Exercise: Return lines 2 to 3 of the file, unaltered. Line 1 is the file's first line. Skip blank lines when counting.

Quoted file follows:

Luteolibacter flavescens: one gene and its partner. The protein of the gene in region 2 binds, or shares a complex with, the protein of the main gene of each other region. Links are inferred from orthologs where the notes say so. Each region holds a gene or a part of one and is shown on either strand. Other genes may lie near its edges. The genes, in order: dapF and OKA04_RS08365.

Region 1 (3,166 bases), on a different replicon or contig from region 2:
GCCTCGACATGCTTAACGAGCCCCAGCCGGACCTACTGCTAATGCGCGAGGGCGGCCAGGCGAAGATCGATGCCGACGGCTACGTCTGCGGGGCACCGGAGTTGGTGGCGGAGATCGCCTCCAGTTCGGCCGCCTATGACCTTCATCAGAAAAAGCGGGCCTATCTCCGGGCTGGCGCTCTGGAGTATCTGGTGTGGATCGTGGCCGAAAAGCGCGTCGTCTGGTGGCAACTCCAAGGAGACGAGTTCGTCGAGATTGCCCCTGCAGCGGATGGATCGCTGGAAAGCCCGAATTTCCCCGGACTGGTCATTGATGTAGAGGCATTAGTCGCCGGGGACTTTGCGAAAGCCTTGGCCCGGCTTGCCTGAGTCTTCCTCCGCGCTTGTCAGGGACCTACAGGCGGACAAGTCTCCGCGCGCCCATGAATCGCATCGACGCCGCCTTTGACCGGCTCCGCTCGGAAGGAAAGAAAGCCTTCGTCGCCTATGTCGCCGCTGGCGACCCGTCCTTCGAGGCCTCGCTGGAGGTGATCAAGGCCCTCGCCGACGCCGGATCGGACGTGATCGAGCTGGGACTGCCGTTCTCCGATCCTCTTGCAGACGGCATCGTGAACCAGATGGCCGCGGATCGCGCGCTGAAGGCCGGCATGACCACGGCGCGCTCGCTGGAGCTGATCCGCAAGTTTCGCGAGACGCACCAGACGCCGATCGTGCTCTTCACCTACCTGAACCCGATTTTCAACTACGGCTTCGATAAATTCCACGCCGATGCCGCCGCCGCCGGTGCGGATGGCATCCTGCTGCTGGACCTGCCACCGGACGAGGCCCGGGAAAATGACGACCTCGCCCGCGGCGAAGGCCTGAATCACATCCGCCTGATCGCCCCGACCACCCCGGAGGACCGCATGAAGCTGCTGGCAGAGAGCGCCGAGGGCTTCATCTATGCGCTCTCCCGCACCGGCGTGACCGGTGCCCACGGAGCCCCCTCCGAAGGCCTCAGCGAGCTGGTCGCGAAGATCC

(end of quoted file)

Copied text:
Region 1 (3,166 bases), on a different replicon or contig from region 2:
GCCTCGACATGCTTAACGAGCCCCAGCCGGACCTACTGCTAATGCGCGAGGGCGGCCAGGCGAAGATCGATGCCGACGGCTACGTCTGCGGGGCACCGGAGTTGGTGGCGGAGATCGCCTCCAGTTCGGCCGCCTATGACCTTCATCAGAAAAAGCGGGCCTATCTCCGGGCTGGCGCTCTGGAGTATCTGGTGTGGATCGTGGCCGAAAAGCGCGTCGTCTGGTGGCAACTCCAAGGAGACGAGTTCGTCGAGATTGCCCCTGCAGCGGATGGATCGCTGGAAAGCCCGAATTTCCCCGGACTGGTCATTGATGTAGAGGCATTAGTCGCCGGGGACTTTGCGAAAGCCTTGGCCCGGCTTGCCTGAGTCTTCCTCCGCGCTTGTCAGGGACCTACAGGCGGACAAGTCTCCGCGCGCCCATGAATCGCATCGACGCCGCCTTTGACCGGCTCCGCTCGGAAGGAAAGAAAGCCTTCGTCGCCTATGTCGCCGCTGGCGACCCGTCCTTCGAGGCCTCGCTGGAGGTGATCAAGGCCCTCGCCGACGCCGGATCGGACGTGATCGAGCTGGGACTGCCGTTCTCCGATCCTCTTGCAGACGGCATCGTGAACCAGATGGCCGCGGATCGCGCGCTGAAGGCCGGCATGACCACGGCGCGCTCGCTGGAGCTGATCCGCAAGTTTCGCGAGACGCACCAGACGCCGATCGTGCTCTTCACCTACCTGAACCCGATTTTCAACTACGGCTTCGATAAATTCCACGCCGATGCCGCCGCCGCCGGTGCGGATGGCATCCTGCTGCTGGACCTGCCACCGGACGAGGCCCGGGAAAATGACGACCTCGCCCGCGGCGAAGGCCTGAATCACATCCGCCTGATCGCCCCGACCACCCCGGAGGACCGCATGAAGCTGCTGGCAGAGAGCGCCGAGGGCTTCATCTATGCGCTCTCCCGCACCGGCGTGACCGGTGCCCACGGAGCCCCCTCCGAAGGCCTCAGCGAGCTGGTCGCGAAGATCC